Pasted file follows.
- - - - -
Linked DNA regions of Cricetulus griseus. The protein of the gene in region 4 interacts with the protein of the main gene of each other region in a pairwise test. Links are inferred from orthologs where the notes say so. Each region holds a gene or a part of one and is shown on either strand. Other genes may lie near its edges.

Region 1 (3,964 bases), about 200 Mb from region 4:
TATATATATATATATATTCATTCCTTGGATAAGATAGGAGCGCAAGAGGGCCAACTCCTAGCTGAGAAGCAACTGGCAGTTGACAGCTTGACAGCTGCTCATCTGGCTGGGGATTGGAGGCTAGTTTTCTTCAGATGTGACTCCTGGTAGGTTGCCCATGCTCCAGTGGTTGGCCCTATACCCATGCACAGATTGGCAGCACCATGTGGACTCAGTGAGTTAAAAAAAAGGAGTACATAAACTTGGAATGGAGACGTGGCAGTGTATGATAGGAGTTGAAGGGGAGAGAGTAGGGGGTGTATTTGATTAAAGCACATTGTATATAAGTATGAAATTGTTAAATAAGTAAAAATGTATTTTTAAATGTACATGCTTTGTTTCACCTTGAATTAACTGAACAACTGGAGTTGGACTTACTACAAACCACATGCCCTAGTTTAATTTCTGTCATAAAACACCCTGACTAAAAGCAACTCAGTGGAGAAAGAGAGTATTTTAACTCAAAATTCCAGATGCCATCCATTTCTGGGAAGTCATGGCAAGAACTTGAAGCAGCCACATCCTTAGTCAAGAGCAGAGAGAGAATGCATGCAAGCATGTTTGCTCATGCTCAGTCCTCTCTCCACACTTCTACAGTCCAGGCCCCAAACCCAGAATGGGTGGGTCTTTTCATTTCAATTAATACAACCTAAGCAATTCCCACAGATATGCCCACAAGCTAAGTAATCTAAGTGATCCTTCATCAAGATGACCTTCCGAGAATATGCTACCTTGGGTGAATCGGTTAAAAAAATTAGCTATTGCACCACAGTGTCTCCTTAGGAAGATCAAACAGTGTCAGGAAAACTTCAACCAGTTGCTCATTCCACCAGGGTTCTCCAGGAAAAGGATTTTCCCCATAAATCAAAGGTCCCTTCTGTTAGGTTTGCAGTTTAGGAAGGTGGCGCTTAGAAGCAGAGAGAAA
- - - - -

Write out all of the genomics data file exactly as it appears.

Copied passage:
Linked DNA regions of Cricetulus griseus. The protein of the gene in region 4 interacts with the protein of the main gene of each other region in a pairwise test. Links are inferred from orthologs where the notes say so. Each region holds a gene or a part of one and is shown on either strand. Other genes may lie near its edges.

Region 1 (3,964 bases), about 200 Mb from region 4:
TATATATATATATATATTCATTCCTTGGATAAGATAGGAGCGCAAGAGGGCCAACTCCTAGCTGAGAAGCAACTGGCAGTTGACAGCTTGACAGCTGCTCATCTGGCTGGGGATTGGAGGCTAGTTTTCTTCAGATGTGACTCCTGGTAGGTTGCCCATGCTCCAGTGGTTGGCCCTATACCCATGCACAGATTGGCAGCACCATGTGGACTCAGTGAGTTAAAAAAAAGGAGTACATAAACTTGGAATGGAGACGTGGCAGTGTATGATAGGAGTTGAAGGGGAGAGAGTAGGGGGTGTATTTGATTAAAGCACATTGTATATAAGTATGAAATTGTTAAATAAGTAAAAATGTATTTTTAAATGTACATGCTTTGTTTCACCTTGAATTAACTGAACAACTGGAGTTGGACTTACTACAAACCACATGCCCTAGTTTAATTTCTGTCATAAAACACCCTGACTAAAAGCAACTCAGTGGAGAAAGAGAGTATTTTAACTCAAAATTCCAGATGCCATCCATTTCTGGGAAGTCATGGCAAGAACTTGAAGCAGCCACATCCTTAGTCAAGAGCAGAGAGAGAATGCATGCAAGCATGTTTGCTCATGCTCAGTCCTCTCTCCACACTTCTACAGTCCAGGCCCCAAACCCAGAATGGGTGGGTCTTTTCATTTCAATTAATACAACCTAAGCAATTCCCACAGATATGCCCACAAGCTAAGTAATCTAAGTGATCCTTCATCAAGATGACCTTCCGAGAATATGCTACCTTGGGTGAATCGGTTAAAAAAATTAGCTATTGCACCACAGTGTCTCCTTAGGAAGATCAAACAGTGTCAGGAAAACTTCAACCAGTTGCTCATTCCACCAGGGTTCTCCAGGAAAAGGATTTTCCCCATAAATCAAAGGTCCCTTCTGTTAGGTTTGCAGTTTAGGAAGGTGGCGCTTAGAAGCAGAGAGAAA